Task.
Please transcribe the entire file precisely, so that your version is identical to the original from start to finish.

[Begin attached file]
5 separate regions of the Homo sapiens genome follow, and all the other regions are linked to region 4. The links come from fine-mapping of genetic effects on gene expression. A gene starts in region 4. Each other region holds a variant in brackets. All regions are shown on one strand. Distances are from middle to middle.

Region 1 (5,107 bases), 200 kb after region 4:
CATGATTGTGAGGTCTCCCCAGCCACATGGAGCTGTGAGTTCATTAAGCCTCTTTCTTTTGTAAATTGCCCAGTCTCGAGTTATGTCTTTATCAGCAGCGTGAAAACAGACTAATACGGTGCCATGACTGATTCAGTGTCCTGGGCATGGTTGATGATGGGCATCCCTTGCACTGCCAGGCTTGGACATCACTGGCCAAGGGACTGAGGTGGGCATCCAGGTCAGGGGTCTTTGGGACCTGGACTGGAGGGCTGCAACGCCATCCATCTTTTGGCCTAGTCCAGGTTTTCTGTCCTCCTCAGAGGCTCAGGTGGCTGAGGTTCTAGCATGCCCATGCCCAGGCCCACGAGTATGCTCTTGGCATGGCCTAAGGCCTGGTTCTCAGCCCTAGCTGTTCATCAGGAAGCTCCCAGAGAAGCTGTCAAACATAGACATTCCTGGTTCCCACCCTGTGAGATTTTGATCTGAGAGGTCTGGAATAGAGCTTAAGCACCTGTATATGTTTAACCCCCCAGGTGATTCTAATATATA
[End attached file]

5 separate regions of the Homo sapiens genome follow, and all the other regions are linked to region 4. The links come from fine-mapping of genetic effects on gene expression. A gene starts in region 4. Each other region holds a variant in brackets. All regions are shown on one strand. Distances are from middle to middle.

Region 1 (5,107 bases), 200 kb after region 4:
CATGATTGTGAGGTCTCCCCAGCCACATGGAGCTGTGAGTTCATTAAGCCTCTTTCTTTTGTAAATTGCCCAGTCTCGAGTTATGTCTTTATCAGCAGCGTGAAAACAGACTAATACGGTGCCATGACTGATTCAGTGTCCTGGGCATGGTTGATGATGGGCATCCCTTGCACTGCCAGGCTTGGACATCACTGGCCAAGGGACTGAGGTGGGCATCCAGGTCAGGGGTCTTTGGGACCTGGACTGGAGGGCTGCAACGCCATCCATCTTTTGGCCTAGTCCAGGTTTTCTGTCCTCCTCAGAGGCTCAGGTGGCTGAGGTTCTAGCATGCCCATGCCCAGGCCCACGAGTATGCTCTTGGCATGGCCTAAGGCCTGGTTCTCAGCCCTAGCTGTTCATCAGGAAGCTCCCAGAGAAGCTGTCAAACATAGACATTCCTGGTTCCCACCCTGTGAGATTTTGATCTGAGAGGTCTGGAATAGAGCTTAAGCACCTGTATATGTTTAACCCCCCAGGTGATTCTAATATATA